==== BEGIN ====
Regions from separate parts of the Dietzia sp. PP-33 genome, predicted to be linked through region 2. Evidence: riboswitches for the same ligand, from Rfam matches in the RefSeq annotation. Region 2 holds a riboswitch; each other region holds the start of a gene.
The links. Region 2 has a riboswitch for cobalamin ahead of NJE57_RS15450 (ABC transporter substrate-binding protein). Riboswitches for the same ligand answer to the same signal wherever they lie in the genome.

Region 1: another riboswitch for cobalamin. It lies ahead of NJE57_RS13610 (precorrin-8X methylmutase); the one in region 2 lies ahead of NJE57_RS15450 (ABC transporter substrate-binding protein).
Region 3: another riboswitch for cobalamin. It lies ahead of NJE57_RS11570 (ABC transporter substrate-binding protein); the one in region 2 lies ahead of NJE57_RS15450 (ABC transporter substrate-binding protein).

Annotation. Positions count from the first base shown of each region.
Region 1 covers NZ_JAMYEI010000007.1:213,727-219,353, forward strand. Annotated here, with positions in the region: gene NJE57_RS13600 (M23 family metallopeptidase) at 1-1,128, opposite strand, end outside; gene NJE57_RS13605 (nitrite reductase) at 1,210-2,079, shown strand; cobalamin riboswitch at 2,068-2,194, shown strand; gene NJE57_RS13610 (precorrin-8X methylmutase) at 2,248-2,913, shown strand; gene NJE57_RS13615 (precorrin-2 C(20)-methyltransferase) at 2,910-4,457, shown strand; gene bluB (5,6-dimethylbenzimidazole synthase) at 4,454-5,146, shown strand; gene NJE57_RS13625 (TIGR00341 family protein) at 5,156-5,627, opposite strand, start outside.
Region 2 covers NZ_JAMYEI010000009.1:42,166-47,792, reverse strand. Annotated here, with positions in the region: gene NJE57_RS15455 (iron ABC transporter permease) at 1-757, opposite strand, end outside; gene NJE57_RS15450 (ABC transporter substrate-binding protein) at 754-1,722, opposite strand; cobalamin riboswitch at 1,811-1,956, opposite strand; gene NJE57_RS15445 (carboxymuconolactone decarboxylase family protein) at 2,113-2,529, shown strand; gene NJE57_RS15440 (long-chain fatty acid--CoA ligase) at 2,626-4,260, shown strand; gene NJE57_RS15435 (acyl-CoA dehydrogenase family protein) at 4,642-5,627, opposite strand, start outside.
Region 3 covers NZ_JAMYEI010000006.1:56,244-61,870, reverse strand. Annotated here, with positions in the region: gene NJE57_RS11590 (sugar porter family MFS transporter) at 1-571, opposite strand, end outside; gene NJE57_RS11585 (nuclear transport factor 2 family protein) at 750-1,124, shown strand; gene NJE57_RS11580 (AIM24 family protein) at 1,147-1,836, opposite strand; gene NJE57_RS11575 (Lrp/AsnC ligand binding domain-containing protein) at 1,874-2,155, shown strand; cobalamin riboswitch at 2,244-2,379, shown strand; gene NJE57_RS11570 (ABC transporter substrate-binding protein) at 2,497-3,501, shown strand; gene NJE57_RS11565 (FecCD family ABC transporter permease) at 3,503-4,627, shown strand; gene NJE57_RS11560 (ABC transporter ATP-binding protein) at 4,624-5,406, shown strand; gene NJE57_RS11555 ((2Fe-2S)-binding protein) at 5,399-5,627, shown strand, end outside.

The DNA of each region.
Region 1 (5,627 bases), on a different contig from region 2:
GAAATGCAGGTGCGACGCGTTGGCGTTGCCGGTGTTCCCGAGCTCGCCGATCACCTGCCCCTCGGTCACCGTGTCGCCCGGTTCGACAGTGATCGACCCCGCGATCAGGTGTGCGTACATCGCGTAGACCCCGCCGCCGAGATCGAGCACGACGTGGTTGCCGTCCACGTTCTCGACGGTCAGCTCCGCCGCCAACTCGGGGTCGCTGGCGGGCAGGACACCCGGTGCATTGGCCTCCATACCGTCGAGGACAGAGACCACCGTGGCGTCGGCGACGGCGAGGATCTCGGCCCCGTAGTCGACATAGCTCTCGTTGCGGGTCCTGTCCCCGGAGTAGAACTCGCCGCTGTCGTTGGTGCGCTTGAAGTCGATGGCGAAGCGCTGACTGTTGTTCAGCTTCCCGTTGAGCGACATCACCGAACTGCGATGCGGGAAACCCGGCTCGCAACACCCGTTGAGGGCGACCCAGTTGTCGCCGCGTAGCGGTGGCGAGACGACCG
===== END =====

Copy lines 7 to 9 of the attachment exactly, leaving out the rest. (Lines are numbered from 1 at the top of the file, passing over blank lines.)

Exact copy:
Region 2 covers NZ_JAMYEI010000009.1:42,166-47,792, reverse strand. Annotated here, with positions in the region: gene NJE57_RS15455 (iron ABC transporter permease) at 1-757, opposite strand, end outside; gene NJE57_RS15450 (ABC transporter substrate-binding protein) at 754-1,722, opposite strand; cobalamin riboswitch at 1,811-1,956, opposite strand; gene NJE57_RS15445 (carboxymuconolactone decarboxylase family protein) at 2,113-2,529, shown strand; gene NJE57_RS15440 (long-chain fatty acid--CoA ligase) at 2,626-4,260, shown strand; gene NJE57_RS15435 (acyl-CoA dehydrogenase family protein) at 4,642-5,627, opposite strand, start outside.
Region 3 covers NZ_JAMYEI010000006.1:56,244-61,870, reverse strand. Annotated here, with positions in the region: gene NJE57_RS11590 (sugar porter family MFS transporter) at 1-571, opposite strand, end outside; gene NJE57_RS11585 (nuclear transport factor 2 family protein) at 750-1,124, shown strand; gene NJE57_RS11580 (AIM24 family protein) at 1,147-1,836, opposite strand; gene NJE57_RS11575 (Lrp/AsnC ligand binding domain-containing protein) at 1,874-2,155, shown strand; cobalamin riboswitch at 2,244-2,379, shown strand; gene NJE57_RS11570 (ABC transporter substrate-binding protein) at 2,497-3,501, shown strand; gene NJE57_RS11565 (FecCD family ABC transporter permease) at 3,503-4,627, shown strand; gene NJE57_RS11560 (ABC transporter ATP-binding protein) at 4,624-5,406, shown strand; gene NJE57_RS11555 ((2Fe-2S)-binding protein) at 5,399-5,627, shown strand, end outside.

The DNA of each region.